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SQL Server 2008 Policy Based Management - managing and troubleshooting policy failures - SQL Server Knowledge Sharing Network (@sqlmaster)

SQL Server 2008 Policy Based Management - managing and troubleshooting policy failures

Policy Based Management (PBM) is an effective system for DBAs to manage one or more instances of SQL Server. Just to give a brief overview of what it consists, it consists 3 components:

  • Policy management for Administrators to create policies
  • Explicit administration for Administrators to select multiple targets to check whether they comply with a specific/multiple policy(ies)
  • Evaluation modes based upon the schedule and execution of  defined policies that is automated

Policy-Based Management relies on DDL triggers to detect and roll back DDL operations that do not comply with policies that use this evaluation mode. Removing the Policy-Based Management DDL triggers or disabling nest triggers, will cause this evaluation mode to fail or perform unexpectedly. A policy depends upon target, facet with the condition that was setup by the Administrators. How do you know whether a policy is effective or not? Its simple, such  policies of a target are those policies that govern this target. A policy is effective with regard to a target only if all the following conditions are satisfied: [The policy is enabled], [The target belongs to the target set of the policy] and [The target or one of the targets ancestors subscribes to the policy group that contains this policy].

In this case I would like to refer the important objects that exists within the MSDB database for displaying information about Policy-Based Management policies, conditions, expressions, groups, and filters, obviously these views are owned by the dbo schema (by default). These are:

syspolicy_conditions (Transact-SQL)

syspolicy_policies (Transact-SQL)

syspolicy_system_health_state (Transact-SQL)

The above 3 views that I use regularly to see required information about the policies that are defined within the Central Management server. As you can see the above are referenced from BOL for your information in order to see what they do and what for they are used. Now coming the important part of troubleshooting the policies that are used to make the SQL platform effective, such Policy-Based Management records errors to both the Windows event log and, for scheduled policies, the SQL Server Agent log. If policies are not enabled or do not effect the expected target, the failure is not considered an error and is not logged.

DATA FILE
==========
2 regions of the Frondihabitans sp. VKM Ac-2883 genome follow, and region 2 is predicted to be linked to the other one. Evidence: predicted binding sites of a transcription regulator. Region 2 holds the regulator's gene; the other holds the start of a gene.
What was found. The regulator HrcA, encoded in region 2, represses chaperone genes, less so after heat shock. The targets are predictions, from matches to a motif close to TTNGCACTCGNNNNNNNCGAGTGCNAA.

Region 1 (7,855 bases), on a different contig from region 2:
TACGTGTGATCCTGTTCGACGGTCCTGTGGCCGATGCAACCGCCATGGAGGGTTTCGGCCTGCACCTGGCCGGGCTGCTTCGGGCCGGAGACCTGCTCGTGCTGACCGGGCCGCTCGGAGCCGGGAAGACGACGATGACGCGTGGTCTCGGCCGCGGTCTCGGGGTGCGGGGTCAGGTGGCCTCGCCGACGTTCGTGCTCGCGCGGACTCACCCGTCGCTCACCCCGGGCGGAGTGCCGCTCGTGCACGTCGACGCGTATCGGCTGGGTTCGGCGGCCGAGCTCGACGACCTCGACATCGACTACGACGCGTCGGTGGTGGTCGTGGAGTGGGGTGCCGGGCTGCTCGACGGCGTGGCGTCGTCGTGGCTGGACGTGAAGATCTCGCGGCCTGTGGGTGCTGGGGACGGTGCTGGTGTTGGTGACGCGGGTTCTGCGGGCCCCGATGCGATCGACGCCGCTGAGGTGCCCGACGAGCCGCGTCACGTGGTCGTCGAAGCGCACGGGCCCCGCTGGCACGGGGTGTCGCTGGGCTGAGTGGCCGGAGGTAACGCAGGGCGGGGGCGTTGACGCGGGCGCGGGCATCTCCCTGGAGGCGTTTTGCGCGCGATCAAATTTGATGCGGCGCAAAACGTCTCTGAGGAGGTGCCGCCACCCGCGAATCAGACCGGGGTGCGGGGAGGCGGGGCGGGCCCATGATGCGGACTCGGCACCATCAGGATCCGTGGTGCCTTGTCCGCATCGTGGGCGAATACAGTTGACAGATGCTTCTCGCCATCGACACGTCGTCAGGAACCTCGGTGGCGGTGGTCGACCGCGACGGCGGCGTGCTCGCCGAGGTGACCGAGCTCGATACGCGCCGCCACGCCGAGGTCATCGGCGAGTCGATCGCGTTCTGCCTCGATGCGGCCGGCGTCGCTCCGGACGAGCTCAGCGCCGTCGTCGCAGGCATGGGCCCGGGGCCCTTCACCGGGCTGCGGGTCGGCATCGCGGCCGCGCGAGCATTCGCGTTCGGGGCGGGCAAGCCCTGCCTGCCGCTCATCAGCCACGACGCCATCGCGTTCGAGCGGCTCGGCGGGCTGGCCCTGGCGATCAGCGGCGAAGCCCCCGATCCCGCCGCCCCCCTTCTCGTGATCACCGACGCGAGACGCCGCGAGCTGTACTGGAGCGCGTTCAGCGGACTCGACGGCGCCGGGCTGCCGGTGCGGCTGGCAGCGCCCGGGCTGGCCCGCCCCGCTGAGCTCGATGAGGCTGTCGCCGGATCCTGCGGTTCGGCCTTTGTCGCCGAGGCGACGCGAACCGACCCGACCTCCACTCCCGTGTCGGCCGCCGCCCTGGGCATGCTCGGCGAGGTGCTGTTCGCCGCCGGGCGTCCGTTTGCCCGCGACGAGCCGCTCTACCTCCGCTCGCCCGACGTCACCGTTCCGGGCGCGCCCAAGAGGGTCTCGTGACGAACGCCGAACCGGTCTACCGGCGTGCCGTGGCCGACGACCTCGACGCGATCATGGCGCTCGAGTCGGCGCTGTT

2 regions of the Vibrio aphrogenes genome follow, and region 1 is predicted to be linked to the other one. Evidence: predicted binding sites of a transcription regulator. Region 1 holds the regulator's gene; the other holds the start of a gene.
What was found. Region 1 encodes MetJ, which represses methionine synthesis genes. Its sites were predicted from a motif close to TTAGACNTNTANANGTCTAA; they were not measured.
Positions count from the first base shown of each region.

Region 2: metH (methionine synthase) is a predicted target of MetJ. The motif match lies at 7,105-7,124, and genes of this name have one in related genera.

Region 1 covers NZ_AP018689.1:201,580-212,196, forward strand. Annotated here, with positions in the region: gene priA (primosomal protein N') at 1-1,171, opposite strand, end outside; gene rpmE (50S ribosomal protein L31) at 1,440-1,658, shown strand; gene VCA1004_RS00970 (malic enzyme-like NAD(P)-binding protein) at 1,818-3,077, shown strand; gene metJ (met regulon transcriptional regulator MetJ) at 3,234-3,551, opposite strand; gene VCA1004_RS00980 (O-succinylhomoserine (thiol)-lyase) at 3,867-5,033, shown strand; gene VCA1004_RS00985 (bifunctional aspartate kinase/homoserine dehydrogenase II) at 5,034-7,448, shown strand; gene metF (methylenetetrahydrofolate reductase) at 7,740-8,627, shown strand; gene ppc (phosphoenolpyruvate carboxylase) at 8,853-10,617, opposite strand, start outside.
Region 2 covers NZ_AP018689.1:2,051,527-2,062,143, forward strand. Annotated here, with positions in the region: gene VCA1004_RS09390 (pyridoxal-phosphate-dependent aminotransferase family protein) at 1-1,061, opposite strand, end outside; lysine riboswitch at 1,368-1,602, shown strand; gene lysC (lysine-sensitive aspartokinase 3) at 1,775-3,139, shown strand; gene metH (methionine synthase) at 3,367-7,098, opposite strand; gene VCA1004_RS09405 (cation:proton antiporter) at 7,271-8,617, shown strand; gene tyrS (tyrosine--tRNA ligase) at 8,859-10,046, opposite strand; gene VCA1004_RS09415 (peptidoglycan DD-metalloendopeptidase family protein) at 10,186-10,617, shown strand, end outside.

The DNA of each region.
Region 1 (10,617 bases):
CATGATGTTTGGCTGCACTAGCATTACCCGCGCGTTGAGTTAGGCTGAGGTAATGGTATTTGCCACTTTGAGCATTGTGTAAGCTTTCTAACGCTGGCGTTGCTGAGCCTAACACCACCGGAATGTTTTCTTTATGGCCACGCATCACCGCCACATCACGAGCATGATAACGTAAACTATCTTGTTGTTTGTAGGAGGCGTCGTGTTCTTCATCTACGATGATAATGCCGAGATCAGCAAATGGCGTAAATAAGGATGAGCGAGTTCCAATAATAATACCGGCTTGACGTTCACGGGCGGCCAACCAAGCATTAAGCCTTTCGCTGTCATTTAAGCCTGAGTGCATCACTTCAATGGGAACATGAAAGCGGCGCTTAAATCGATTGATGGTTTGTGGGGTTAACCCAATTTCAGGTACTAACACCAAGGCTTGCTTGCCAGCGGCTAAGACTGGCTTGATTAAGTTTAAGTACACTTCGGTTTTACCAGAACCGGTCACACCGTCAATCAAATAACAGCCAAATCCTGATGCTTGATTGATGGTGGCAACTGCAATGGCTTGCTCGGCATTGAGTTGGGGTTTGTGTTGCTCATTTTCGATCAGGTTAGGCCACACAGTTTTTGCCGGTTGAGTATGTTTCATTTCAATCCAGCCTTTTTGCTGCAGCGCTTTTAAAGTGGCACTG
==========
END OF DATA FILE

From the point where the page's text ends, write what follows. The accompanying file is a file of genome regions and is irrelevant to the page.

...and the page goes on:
So how do you troubleshoot to see what happened for the failure of any policy application, in any such troubleshooting exercise it is better to look for root cause on step by step. As you may aware that a policy will be using the mode of On change: log or On change_prevent and to get this affective you must ensure that such policy is 'not' disabled or the target does not subscribe to the policy group that contains the policy. Only in the case of  On change: prevent evaluation mode, the Service Broker eventing mechanism is not monitoring the correct events and it might fail due to the failure in the evaluation engine. Once you find the basic steps you can obtain the following troubleshooing process (as clearly referred in BOL):

  1. To see whether the policy executed with exception messages, check the policy execution history in the msdb.dbo.syspolicy_policy_execution_history view.
  2. To see whether the policy executed for the specific target, check the policy execution history for the specific target in question in the msdb.dbo.syspolicy_policy_execution_history_details view.
  3. To verify that the policy applies to the target, use the View Policies page in SQL Server Management Studio.
  4. Check the Windows event log for a Policy-Based Management error.

So in any case you must ensure that SQLAgent service must be up and running the central monitoring server to ensure all the Policies can be effective, in order to ensure that this is not happening again and again make sure the Service account that is used to start this service has got correct password set and set to NOT EXPIRED on the account status within the Active Directory. By now you would agree that monitoring and troubleshooting of such management aspect is simple/easy when you adopt the process correctly.


Published Friday, January 9, 2009 7:35 AM by ssqa.net


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